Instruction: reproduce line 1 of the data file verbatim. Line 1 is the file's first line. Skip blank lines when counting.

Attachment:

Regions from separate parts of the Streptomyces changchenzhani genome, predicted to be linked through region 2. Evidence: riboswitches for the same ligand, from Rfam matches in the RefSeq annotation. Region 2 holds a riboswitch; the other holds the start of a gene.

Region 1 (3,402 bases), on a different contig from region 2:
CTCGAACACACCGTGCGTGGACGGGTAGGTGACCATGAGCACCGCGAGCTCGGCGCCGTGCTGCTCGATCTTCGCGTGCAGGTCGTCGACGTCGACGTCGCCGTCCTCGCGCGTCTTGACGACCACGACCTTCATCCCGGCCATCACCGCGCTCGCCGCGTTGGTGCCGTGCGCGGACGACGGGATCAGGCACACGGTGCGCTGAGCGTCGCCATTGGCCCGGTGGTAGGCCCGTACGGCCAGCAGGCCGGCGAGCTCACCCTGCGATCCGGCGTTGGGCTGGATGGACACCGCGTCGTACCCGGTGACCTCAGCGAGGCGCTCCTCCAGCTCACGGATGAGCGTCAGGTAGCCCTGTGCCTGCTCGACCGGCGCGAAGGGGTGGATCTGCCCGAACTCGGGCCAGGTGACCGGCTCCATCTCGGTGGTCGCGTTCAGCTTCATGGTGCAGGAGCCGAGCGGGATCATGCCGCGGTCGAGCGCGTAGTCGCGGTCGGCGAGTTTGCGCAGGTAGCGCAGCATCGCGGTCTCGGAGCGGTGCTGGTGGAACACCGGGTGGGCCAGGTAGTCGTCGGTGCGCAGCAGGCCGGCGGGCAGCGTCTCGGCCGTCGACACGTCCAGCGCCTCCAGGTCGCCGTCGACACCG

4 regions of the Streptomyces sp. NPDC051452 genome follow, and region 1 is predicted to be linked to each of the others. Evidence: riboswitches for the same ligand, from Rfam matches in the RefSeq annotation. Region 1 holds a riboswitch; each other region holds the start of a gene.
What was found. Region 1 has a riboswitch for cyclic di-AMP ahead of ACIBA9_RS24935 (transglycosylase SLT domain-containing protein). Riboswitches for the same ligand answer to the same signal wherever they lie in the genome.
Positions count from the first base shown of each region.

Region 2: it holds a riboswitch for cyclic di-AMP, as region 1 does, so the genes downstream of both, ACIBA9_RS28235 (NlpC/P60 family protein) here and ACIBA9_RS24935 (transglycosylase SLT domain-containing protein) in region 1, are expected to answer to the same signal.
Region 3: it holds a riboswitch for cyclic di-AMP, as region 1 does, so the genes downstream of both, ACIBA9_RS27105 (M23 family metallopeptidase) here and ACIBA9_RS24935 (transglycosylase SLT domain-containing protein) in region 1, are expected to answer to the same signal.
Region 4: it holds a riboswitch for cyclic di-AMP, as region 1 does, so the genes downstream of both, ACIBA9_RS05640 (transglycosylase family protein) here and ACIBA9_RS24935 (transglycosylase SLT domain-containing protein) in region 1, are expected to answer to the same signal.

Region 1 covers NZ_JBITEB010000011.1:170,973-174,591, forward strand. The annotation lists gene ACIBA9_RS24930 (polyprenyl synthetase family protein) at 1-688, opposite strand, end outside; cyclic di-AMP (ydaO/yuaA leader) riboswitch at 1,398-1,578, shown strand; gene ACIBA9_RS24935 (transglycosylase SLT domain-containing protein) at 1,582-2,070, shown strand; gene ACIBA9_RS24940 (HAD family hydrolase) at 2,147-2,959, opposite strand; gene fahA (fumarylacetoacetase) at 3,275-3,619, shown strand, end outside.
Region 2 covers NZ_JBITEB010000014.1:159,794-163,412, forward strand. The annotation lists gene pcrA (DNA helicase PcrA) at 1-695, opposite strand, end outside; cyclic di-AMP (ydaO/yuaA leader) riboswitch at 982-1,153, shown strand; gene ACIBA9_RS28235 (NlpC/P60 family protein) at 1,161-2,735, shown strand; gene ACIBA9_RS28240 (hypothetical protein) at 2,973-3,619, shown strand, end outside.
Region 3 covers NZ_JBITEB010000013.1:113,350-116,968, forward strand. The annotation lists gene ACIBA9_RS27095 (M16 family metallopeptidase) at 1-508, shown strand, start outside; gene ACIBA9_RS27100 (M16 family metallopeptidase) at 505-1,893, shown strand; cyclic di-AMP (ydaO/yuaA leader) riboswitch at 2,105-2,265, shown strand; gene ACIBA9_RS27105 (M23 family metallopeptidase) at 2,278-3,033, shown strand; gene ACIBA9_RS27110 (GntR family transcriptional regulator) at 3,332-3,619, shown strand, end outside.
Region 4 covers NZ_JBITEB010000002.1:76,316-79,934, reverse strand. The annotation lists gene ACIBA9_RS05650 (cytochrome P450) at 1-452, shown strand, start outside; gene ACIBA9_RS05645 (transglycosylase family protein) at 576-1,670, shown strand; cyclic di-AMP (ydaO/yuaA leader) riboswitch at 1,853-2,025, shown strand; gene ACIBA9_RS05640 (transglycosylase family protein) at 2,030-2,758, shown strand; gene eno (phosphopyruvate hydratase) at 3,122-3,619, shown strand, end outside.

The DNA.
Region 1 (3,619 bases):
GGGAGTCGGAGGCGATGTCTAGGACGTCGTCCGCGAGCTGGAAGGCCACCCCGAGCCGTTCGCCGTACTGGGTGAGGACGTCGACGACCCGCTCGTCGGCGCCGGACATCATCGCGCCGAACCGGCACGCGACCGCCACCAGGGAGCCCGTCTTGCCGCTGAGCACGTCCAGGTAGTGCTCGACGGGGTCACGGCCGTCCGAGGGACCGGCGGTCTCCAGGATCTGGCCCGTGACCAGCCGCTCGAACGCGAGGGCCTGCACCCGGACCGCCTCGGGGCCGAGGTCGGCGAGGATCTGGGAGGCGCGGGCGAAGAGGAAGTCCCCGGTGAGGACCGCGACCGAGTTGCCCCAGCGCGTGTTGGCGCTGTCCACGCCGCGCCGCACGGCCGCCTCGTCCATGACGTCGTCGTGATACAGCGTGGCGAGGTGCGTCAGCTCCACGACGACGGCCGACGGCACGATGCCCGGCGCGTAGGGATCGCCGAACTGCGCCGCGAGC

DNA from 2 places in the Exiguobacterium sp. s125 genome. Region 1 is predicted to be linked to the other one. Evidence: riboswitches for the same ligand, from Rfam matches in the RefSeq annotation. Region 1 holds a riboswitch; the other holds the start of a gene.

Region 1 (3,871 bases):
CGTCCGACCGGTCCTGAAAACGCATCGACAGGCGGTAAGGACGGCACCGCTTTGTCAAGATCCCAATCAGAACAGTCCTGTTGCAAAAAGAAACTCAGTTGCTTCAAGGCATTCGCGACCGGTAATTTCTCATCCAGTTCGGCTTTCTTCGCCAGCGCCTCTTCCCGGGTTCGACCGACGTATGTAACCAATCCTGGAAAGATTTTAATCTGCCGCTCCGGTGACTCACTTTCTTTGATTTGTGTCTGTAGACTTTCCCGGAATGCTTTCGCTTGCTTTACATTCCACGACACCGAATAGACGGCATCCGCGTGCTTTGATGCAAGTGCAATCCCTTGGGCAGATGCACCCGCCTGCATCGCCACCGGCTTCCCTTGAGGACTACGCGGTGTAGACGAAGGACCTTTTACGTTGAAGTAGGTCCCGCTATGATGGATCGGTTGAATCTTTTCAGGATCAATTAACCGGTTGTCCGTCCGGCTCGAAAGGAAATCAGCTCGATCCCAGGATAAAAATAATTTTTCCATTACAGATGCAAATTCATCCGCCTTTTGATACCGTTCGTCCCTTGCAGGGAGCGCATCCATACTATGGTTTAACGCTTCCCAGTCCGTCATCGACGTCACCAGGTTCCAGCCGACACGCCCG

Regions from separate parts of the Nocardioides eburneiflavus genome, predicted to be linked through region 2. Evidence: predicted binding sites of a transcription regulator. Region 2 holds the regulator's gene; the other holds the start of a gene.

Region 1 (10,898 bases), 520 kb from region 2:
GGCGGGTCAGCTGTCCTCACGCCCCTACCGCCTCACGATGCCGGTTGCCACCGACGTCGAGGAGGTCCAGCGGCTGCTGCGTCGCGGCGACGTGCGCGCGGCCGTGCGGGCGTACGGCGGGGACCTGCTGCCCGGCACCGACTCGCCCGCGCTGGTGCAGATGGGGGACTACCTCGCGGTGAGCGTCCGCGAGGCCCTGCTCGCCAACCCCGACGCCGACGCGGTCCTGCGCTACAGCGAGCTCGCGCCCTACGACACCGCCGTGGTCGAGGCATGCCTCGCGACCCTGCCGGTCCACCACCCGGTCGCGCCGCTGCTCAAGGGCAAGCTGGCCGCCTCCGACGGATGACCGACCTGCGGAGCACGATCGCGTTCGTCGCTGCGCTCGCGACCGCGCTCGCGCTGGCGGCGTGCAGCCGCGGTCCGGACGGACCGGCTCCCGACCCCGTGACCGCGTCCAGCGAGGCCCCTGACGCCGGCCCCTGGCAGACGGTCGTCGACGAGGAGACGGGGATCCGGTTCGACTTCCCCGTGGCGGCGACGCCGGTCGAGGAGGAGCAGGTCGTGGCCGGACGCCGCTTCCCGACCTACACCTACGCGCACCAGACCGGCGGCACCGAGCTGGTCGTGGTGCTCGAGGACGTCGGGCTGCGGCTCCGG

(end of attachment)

Regions from separate parts of the Streptomyces changchenzhani genome, predicted to be linked through region 2. Evidence: riboswitches for the same ligand, from Rfam matches in the RefSeq annotation. Region 2 holds a riboswitch; the other holds the start of a gene.